Abstract Number: PB2348
Meeting: ISTH 2020 Congress
Background: Despite the practice guidelines, venous thromboprophylaxis remains to be improved in China where the utilization of anticoagulants is suboptimal, partially due to the perceived bleeding risks.
Aims: To assess the in-hospital major bleeding incidences and to identify the risk factors associated with major bleeding in medical and surgical inpatients.
Methods: DissolVE-2 was a multicentre, observational, cross-sectional study (ChiCTR-OOC-16010187) that screened patients for eligibility between March and September 2016 in 44 major cities at 60 teaching hospitals with >500 beds. We used data from DissolVE-2 study to assess in-hospital major bleeding incidence and to identify risk factors at admission associated with in-hospital major bleeding risk. Logistic regression analysis was used to calculate odds ratio to assess association between risk and covariates.
Results: Of the 13,609 patients (6,986 surgical and 6,623 medical) analysed, mean age was 63.2±15.65 years, and 57.5% were males. The cumulative incidence of in-hospital major bleeding in medical and surgical patients was 3.5% and 2.8%, respectively (Figure 1). The significant risk factors associated with major bleeding in medical patients were active gastroduodenal cancer, bleeding within 3-months before hospitalization, platelet count< 50X109/L, hepatic failure, severe renal failure, ICU or CCU admission and central venous catheter. In surgical patients aged ≥ 85 years, coagulation dysfunction, antiplatelet therapy, diabetes, severe renal/ hepatic failure, abdominal surgery, cardiac surgery, craniotomy, spinal trauma were the major risk factors (Table 1). The bleeding risk scoring system developed showed higher incidence of major bleeding in medical patients with ≥3 than < 3 (11.3% vs. 0.5%) and surgical patients with score ≥ 4 than < 4 (12.4 vs. 0.9%).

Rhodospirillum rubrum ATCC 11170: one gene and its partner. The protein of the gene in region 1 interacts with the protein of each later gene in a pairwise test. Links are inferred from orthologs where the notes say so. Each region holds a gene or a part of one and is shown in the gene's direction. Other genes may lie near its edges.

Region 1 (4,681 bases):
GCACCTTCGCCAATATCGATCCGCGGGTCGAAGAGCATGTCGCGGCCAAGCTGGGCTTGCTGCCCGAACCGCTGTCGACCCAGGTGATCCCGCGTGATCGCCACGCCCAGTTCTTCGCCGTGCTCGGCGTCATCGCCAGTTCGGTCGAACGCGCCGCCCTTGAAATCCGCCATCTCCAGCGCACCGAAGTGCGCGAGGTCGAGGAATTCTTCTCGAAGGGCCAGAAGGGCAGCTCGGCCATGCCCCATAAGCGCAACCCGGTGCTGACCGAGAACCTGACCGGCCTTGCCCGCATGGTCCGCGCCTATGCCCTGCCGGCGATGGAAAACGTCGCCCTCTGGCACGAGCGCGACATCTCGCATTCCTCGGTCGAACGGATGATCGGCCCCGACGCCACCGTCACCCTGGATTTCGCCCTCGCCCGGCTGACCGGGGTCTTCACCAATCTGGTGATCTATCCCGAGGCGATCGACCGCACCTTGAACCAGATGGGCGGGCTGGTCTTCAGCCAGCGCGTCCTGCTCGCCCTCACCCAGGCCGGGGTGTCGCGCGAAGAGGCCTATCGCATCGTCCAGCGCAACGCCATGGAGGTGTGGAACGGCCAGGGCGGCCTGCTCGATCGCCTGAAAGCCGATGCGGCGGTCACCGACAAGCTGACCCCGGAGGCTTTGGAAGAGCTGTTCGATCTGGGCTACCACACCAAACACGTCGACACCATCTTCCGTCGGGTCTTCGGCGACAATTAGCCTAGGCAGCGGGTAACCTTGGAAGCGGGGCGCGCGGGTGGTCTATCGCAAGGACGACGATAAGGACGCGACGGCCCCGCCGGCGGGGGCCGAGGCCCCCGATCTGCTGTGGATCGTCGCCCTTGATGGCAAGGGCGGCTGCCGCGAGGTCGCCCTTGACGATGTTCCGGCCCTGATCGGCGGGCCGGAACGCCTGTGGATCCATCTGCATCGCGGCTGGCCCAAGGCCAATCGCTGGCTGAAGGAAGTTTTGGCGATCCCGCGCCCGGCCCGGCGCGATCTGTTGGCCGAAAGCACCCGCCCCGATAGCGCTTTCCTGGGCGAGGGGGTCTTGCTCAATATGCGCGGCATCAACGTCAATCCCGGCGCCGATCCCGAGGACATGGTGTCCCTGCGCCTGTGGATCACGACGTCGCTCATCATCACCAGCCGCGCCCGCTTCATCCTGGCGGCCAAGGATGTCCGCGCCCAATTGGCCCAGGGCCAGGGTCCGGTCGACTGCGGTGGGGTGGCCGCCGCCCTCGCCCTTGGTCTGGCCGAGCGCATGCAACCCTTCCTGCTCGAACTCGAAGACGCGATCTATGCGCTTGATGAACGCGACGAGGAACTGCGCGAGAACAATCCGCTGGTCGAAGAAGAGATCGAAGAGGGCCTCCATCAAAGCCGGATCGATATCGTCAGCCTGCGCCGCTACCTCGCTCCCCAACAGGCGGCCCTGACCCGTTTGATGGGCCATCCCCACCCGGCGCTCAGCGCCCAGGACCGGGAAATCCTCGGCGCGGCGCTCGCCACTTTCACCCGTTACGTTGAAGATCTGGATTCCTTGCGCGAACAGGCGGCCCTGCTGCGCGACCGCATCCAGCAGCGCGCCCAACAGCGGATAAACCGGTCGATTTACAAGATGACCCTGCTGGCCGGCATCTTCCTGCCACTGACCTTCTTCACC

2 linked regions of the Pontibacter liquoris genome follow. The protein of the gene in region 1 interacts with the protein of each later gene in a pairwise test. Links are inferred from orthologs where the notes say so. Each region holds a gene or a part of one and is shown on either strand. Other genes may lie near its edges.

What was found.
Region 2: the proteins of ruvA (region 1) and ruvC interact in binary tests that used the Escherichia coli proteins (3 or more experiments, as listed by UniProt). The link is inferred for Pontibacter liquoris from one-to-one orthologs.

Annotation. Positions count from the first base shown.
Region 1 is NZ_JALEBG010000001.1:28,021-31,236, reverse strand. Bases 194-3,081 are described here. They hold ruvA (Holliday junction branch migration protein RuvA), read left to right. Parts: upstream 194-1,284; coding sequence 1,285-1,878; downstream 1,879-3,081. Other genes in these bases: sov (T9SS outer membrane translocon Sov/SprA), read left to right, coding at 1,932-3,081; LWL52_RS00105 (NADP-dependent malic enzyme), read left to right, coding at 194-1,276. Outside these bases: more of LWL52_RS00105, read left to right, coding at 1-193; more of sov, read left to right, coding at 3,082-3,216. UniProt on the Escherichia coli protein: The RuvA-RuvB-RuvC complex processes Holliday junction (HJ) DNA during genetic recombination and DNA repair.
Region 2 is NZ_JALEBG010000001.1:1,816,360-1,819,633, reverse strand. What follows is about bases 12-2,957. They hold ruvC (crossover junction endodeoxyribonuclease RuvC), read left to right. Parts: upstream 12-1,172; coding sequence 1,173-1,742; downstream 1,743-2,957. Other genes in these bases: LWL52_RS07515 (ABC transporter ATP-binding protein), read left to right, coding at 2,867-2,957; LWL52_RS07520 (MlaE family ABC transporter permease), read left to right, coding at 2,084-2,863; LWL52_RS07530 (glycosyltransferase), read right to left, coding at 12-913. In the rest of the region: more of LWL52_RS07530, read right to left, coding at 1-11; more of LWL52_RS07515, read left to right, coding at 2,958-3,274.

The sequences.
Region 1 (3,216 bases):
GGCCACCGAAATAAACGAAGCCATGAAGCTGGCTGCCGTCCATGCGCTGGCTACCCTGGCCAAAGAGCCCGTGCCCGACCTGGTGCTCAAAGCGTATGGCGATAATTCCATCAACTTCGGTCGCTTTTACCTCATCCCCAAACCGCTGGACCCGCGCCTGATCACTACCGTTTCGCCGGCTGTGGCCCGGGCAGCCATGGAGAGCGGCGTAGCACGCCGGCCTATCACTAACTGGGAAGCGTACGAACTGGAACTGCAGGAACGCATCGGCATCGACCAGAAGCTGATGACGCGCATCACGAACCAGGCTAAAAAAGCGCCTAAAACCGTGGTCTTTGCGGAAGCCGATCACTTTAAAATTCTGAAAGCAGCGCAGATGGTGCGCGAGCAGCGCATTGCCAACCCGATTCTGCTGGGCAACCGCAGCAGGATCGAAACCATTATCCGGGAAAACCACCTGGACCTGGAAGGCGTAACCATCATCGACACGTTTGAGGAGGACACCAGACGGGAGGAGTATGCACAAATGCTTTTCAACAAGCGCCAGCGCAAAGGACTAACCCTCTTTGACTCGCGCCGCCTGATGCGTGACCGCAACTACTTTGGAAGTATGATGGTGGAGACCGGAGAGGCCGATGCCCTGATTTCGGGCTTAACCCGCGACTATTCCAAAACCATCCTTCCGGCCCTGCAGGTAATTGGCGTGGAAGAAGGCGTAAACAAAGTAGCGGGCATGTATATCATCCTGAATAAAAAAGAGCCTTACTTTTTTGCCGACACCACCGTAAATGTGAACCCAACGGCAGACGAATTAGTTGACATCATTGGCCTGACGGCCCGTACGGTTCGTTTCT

Conclusions: We developed the major bleeding risk scoring system based on the independent risk factors associated with major bleeding. This information would assist physicians in prescribing an appropriate prophylaxis to reduce the risk of VTE in hospitalized patients at risk of major bleeding.
|Risk factors in medical patients||Odds Ratio (95% CI）||P-Value||Risk factors in surgical patients||Odds Ratio（95% CI）||P-Value|
|Active gastroduodenal ulcer||6.04 (1.68, 21.73)||0.006||Age≥85 y (vs<40 y)||5.86 (1.42, 24.27)||0.015|
|Bleeding in 3 months before admission||6.12 (2.61, 14.38)||<0.001||Coagulation dysfunction||7.22 (1.81, 28.79)||0.005|
|Platelet count <50×10 9/L||5.71 (2.77, 11.76)||<0.001||Concomitant use of antiplatelet therapy||4.11 (1.57, 10.75)||0.004|
|Hepatic failure (INR＞1.5)||9.56 (2.33, 39.28)||<0.001||Severe renal or hepatic failure||2.68 (1.08, 6.68)||0.034|
|Severe renal failure（GFR＜30 mL/min/m2）||4.51 (2.21, 9.18)||<0.001||History of diabetes||2.719 (1.2, 6.06)||0.014|
|ICU or CCU admission||2.54 (1.18, 5.48)||0.017||Abdominal surgery||6.62 (3.81, 11.52)||<0.001|
|Central venous catheter||2.96 (1.43. 6.13)||0.004||Cardiac surgery||10.24 (2.56, 40.96)||0.001|
|Craniotomy||9.28 (4.79, 17.98)||<0.001|
|Spinal trauma||8.37 (2.83, 24.72)||<0.001|
[Table 1: Significant risk factors associated with major bleeding based on multivariate logistic regression analysis in medical and surgical patients]
To cite this abstract in AMA style:Zhang Z, Zhai Z-, Qin X-, Shi Y-, Xu R-, Li W-, Xu Y-, Qu J-, Wang C. Factors Associated with Major Bleeding Risk in Medical and Surgical Patients: Findings from a Multi-Center, Cross-Sectional Study (DissolVE-2) [abstract]. Res Pract Thromb Haemost. 2020; 4 (Suppl 1). https://abstracts.isth.org/abstract/factors-associated-with-major-bleeding-risk-in-medical-and-surgical-patients-findings-from-a-multi-center-cross-sectional-study-dissolve-2/. Accessed January 28, 2022.
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